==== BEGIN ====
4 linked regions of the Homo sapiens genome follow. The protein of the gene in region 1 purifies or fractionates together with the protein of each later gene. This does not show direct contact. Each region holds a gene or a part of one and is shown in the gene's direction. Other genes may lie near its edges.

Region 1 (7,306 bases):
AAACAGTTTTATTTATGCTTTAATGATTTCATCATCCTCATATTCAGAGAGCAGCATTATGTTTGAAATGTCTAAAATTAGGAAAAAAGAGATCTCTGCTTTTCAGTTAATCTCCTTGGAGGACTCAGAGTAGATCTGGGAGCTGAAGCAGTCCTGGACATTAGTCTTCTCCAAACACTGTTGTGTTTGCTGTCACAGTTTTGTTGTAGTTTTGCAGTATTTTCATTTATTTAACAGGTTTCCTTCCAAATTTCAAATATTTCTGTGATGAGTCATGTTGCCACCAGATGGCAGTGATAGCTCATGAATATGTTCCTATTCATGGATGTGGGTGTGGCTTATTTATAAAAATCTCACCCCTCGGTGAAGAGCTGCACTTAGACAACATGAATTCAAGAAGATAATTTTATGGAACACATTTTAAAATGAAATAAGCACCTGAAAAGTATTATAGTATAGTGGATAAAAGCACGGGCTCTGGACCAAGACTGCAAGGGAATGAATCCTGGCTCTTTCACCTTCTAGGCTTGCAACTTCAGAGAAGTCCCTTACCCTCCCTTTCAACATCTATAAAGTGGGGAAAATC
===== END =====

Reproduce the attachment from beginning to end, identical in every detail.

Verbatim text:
4 linked regions of the Homo sapiens genome follow. The protein of the gene in region 1 purifies or fractionates together with the protein of each later gene. This does not show direct contact. Each region holds a gene or a part of one and is shown in the gene's direction. Other genes may lie near its edges.

Region 1 (7,306 bases):
AAACAGTTTTATTTATGCTTTAATGATTTCATCATCCTCATATTCAGAGAGCAGCATTATGTTTGAAATGTCTAAAATTAGGAAAAAAGAGATCTCTGCTTTTCAGTTAATCTCCTTGGAGGACTCAGAGTAGATCTGGGAGCTGAAGCAGTCCTGGACATTAGTCTTCTCCAAACACTGTTGTGTTTGCTGTCACAGTTTTGTTGTAGTTTTGCAGTATTTTCATTTATTTAACAGGTTTCCTTCCAAATTTCAAATATTTCTGTGATGAGTCATGTTGCCACCAGATGGCAGTGATAGCTCATGAATATGTTCCTATTCATGGATGTGGGTGTGGCTTATTTATAAAAATCTCACCCCTCGGTGAAGAGCTGCACTTAGACAACATGAATTCAAGAAGATAATTTTATGGAACACATTTTAAAATGAAATAAGCACCTGAAAAGTATTATAGTATAGTGGATAAAAGCACGGGCTCTGGACCAAGACTGCAAGGGAATGAATCCTGGCTCTTTCACCTTCTAGGCTTGCAACTTCAGAGAAGTCCCTTACCCTCCCTTTCAACATCTATAAAGTGGGGAAAATC